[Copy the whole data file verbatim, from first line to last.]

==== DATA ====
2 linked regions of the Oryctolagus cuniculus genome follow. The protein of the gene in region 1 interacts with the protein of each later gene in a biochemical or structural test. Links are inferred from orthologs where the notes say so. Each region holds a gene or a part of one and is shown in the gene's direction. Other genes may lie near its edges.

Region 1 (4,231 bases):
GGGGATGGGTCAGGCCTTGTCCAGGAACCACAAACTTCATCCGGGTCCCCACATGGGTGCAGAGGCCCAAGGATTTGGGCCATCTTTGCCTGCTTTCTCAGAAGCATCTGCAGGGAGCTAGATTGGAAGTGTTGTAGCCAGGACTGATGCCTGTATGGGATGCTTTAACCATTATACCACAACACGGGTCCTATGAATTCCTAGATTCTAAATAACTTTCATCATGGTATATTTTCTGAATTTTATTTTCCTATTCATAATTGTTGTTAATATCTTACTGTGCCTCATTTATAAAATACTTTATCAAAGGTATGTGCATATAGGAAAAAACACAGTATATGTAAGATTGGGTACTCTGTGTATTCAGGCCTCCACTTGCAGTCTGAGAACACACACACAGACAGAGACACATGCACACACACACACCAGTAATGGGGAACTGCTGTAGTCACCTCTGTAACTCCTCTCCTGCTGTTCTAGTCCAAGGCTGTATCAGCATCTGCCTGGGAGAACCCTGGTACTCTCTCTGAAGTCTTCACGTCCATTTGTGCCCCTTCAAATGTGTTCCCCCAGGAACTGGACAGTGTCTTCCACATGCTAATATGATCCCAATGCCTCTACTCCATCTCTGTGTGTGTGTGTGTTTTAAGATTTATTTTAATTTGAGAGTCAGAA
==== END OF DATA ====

2 linked regions of the Oryctolagus cuniculus genome follow. The protein of the gene in region 1 interacts with the protein of each later gene in a biochemical or structural test. Links are inferred from orthologs where the notes say so. Each region holds a gene or a part of one and is shown in the gene's direction. Other genes may lie near its edges.

Region 1 (4,231 bases):
GGGGATGGGTCAGGCCTTGTCCAGGAACCACAAACTTCATCCGGGTCCCCACATGGGTGCAGAGGCCCAAGGATTTGGGCCATCTTTGCCTGCTTTCTCAGAAGCATCTGCAGGGAGCTAGATTGGAAGTGTTGTAGCCAGGACTGATGCCTGTATGGGATGCTTTAACCATTATACCACAACACGGGTCCTATGAATTCCTAGATTCTAAATAACTTTCATCATGGTATATTTTCTGAATTTTATTTTCCTATTCATAATTGTTGTTAATATCTTACTGTGCCTCATTTATAAAATACTTTATCAAAGGTATGTGCATATAGGAAAAAACACAGTATATGTAAGATTGGGTACTCTGTGTATTCAGGCCTCCACTTGCAGTCTGAGAACACACACACAGACAGAGACACATGCACACACACACACCAGTAATGGGGAACTGCTGTAGTCACCTCTGTAACTCCTCTCCTGCTGTTCTAGTCCAAGGCTGTATCAGCATCTGCCTGGGAGAACCCTGGTACTCTCTCTGAAGTCTTCACGTCCATTTGTGCCCCTTCAAATGTGTTCCCCCAGGAACTGGACAGTGTCTTCCACATGCTAATATGATCCCAATGCCTCTACTCCATCTCTGTGTGTGTGTGTGTTTTAAGATTTATTTTAATTTGAGAGTCAGAA